January 23, 2017
Atrial fibrillation, also referred to as AF or A-fib, is the most common type of irregular heartbeat, or heart arrhythmia. The American Heart Association reports that there are 2.7 million Americans living with AF, though that number could be much higher, as people can have the condition unknowingly.
“AF might not be bad on its own, but it keeps bad company. Many people tend not to realize that AF is one of the largest risk factors for major strokes, and it can cause congestive heart failure and other cardiac diseases,” said Gaston Vergara, MD, cardiologist at Sunrise Hospital and Medical Center.
Understanding, recognizing and taking proactive measures against AF can potentially save your life.
What is atrial fibrillation?
Atrial fibrillation is a heart disease that causes an irregular heartbeat and often a higher heart rate. While the causes of AF are unknown, it’s closely linked to many other cardiac diseases such as high blood pressure, heart valve disorders, coronary artery disease and heart failure.
AF can present in tandem with other cardiac conditions, or it can present as a precursor to other associated diseases.
Part of what makes atrial fibrillation so dangerous is that many people with the disease may experience mild, negligible symptoms, or even none at all. Older patients, especially those with other conditions and higher risk factors, usually fall in this category. “Unfortunately, some patients don’t have any symptoms until they have a sudden stroke,” Vergara said. He also said that even in the absence of these symptoms, some patients may just feel as though “something is off.” While AF is less common in young, healthy people, they often have more noticeable symptoms.
When symptoms do present, they can include:
- A fluttering sensation in chest
- Rapid heart rate or palpitations
- Fatigue and weakness
- Shortness of breath
- Chest pain
- Light-headedness, dizziness and/or confusion
As with many heart diseases, the risk for atrial fibrillation increases with age, and usually presents in patients over age 50. “Further, the general population of people over 80 will likely have AF,” Vergara said. Genetics, other cardiac diseases, diabetes, obesity, smoking, sleep apnea, lung disorders, hormonal disorders and excessive alcohol consumption are all potential risk factors as well.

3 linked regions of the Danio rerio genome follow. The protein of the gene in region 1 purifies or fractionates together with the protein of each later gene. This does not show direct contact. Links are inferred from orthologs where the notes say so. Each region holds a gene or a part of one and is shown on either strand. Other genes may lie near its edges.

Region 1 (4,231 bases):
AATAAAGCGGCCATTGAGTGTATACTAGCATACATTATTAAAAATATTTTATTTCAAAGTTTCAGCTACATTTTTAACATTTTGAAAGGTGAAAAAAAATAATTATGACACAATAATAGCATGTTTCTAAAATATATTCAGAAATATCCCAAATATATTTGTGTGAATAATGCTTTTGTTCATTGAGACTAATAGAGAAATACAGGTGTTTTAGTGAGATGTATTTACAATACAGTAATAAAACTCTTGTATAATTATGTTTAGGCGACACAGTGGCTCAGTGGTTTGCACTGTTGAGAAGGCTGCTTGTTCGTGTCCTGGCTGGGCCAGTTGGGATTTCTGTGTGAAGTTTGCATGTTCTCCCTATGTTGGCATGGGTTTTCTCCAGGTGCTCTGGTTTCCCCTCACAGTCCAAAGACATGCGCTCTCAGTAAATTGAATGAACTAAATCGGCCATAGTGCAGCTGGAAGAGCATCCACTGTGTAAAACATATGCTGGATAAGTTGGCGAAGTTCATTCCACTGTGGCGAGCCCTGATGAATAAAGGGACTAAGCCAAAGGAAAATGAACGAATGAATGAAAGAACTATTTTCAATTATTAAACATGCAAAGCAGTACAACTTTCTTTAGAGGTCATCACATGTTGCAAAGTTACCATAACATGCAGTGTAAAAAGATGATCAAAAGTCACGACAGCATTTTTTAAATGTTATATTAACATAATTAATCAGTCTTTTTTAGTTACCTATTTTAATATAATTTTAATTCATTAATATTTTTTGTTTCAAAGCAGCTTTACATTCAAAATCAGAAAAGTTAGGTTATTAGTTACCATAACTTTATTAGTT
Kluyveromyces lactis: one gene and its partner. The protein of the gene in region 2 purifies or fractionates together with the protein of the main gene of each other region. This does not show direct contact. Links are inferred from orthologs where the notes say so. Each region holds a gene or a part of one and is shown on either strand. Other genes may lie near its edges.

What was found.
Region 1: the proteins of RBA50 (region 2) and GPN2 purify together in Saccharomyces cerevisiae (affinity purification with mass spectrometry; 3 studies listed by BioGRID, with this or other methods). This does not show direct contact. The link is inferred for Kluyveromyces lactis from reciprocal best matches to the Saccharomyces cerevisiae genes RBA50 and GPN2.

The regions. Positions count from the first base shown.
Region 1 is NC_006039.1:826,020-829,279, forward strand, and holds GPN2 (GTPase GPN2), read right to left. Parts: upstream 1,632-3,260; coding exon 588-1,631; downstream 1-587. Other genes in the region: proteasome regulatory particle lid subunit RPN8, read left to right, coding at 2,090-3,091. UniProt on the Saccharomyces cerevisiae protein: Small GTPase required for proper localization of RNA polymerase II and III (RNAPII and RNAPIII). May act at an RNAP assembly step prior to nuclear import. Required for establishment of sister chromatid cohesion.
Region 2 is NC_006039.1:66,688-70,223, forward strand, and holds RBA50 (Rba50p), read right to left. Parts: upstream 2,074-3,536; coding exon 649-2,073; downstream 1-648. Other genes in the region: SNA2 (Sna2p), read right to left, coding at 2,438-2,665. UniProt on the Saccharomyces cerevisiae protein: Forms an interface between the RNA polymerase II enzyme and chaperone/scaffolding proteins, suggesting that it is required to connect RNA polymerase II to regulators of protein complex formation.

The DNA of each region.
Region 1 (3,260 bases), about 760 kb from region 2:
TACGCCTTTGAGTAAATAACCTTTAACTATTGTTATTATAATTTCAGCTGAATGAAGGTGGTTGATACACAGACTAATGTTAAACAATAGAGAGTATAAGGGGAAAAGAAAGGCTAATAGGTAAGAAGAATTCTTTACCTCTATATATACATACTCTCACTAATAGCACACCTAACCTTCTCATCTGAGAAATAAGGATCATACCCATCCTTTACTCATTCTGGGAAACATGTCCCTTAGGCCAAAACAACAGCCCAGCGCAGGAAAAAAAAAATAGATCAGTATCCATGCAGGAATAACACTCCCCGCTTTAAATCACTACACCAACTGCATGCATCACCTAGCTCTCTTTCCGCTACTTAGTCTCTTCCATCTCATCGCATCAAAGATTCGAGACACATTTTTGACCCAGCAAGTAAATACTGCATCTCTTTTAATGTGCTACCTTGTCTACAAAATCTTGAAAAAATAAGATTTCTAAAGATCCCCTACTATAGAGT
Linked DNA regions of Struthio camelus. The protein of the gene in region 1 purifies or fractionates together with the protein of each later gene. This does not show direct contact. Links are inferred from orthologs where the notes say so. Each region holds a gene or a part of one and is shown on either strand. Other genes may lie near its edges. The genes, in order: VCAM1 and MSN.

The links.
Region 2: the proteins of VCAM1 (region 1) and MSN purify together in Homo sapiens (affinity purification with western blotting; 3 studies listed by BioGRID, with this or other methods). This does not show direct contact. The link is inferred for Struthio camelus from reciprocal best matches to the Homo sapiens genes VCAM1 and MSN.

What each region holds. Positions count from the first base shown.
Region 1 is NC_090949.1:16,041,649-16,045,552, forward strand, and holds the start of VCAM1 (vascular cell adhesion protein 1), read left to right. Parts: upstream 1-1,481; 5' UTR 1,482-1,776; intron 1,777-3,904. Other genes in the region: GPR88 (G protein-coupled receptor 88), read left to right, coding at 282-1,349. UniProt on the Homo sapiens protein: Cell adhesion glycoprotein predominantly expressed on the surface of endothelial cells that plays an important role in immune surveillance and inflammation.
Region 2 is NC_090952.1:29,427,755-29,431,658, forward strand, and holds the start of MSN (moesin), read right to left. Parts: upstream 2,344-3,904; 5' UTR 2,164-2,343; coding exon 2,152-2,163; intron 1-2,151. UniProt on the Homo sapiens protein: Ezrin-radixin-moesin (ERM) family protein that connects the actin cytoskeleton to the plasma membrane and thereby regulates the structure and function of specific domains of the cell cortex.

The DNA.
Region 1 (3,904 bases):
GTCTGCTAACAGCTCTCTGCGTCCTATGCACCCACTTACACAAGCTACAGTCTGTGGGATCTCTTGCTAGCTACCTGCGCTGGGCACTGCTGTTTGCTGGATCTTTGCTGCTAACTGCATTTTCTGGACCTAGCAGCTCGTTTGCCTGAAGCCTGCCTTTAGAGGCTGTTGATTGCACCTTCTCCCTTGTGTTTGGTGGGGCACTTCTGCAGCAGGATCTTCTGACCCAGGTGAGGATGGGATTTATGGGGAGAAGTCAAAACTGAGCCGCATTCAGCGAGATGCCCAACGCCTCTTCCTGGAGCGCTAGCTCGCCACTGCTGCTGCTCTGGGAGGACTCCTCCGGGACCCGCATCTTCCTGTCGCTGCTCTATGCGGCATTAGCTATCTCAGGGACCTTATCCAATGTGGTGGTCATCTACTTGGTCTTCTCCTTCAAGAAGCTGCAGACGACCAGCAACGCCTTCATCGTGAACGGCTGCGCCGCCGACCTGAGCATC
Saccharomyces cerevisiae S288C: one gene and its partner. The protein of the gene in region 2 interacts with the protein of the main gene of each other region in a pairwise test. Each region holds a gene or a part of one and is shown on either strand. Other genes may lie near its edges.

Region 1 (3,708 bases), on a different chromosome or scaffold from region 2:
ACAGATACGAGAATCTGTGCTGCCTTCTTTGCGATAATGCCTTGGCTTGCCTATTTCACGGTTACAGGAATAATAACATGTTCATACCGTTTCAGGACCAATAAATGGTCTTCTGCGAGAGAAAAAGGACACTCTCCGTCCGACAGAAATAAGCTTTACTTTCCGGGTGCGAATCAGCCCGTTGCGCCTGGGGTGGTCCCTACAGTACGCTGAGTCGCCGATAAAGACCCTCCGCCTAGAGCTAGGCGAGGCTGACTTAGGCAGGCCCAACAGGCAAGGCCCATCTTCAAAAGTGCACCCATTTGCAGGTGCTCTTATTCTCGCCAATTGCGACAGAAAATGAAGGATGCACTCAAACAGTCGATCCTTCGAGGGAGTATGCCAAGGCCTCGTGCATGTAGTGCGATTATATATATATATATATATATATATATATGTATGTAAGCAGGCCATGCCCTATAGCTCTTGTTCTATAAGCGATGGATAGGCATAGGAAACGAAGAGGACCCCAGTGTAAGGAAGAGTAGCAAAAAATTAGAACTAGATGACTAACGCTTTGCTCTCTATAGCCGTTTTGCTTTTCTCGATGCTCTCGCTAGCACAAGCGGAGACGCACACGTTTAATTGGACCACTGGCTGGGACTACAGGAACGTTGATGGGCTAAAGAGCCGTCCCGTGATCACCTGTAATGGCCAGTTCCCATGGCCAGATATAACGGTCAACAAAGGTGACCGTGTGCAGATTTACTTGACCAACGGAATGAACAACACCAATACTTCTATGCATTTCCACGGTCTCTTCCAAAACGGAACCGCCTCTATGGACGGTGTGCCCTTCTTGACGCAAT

Atrial fibrillation can cause strokes
AF is the second-leading cause of strokes in the U.S. and the American Heart Association reports that 15-20 percent of all stroke patients have this heart condition. The Harvard Medical School reports that AF increases the risk of stroke fivefold and doubles the risk of premature death.
“The stroke risk associated with AF is very serious. Not only do we know that AF causes stroke, sometimes without any other risk factors or warning signs, the strokes associated with AF tend to be especially debilitating. This is because AF can cause multiple blood clots to reach the brain at once, damaging different control centers throughout the brain,” Vergara said. Because the risk of stroke is so high for AF patients, it’s important that people recognize the danger in this common disease. People over the age of 55 and/or with qualifying risk factors need to talk with their doctor about AF and be screened for the disease regularly.
How is AF diagnosed and treated?
Diagnosing AF is usually a fairly simple process that includes a doctor’s exam and an electrocardiogram (EKG). If AF is detected, your doctor may want to do follow-up tests and blood work to ensure there are no other underlying diseases such as high blood pressure.
While AF cannot be completely cured, there are many ways to treat and manage the disease. “Once AF is found, it will continue to be monitored throughout the patient’s lifetime. Typically, the problem needs to be tackled from two sides: one is to immediately limit the chances of a stroke by preventing blood clots. The other is dealing with the AF itself, which is to relieve any symptoms and/or stop the development of other associated diseases,” Vergara said.
Blood-thinning medication is a common treatment method for preventing blood clots caused by AF. There also is medication available to help slow, control and regulate the heart rate. Beyond medicine, there are treatments that may be used to restore the patient’s normal heart rhythm. This can be done using a low-voltage electrical shock or by surgically implanting catheters into the heart valves, which usually can be done using minimally invasive techniques. Depending on the patient’s medical history, AF treatment may require one or a combination of different methods. “We have many more tools to treat AF than ever before,” Vergara said.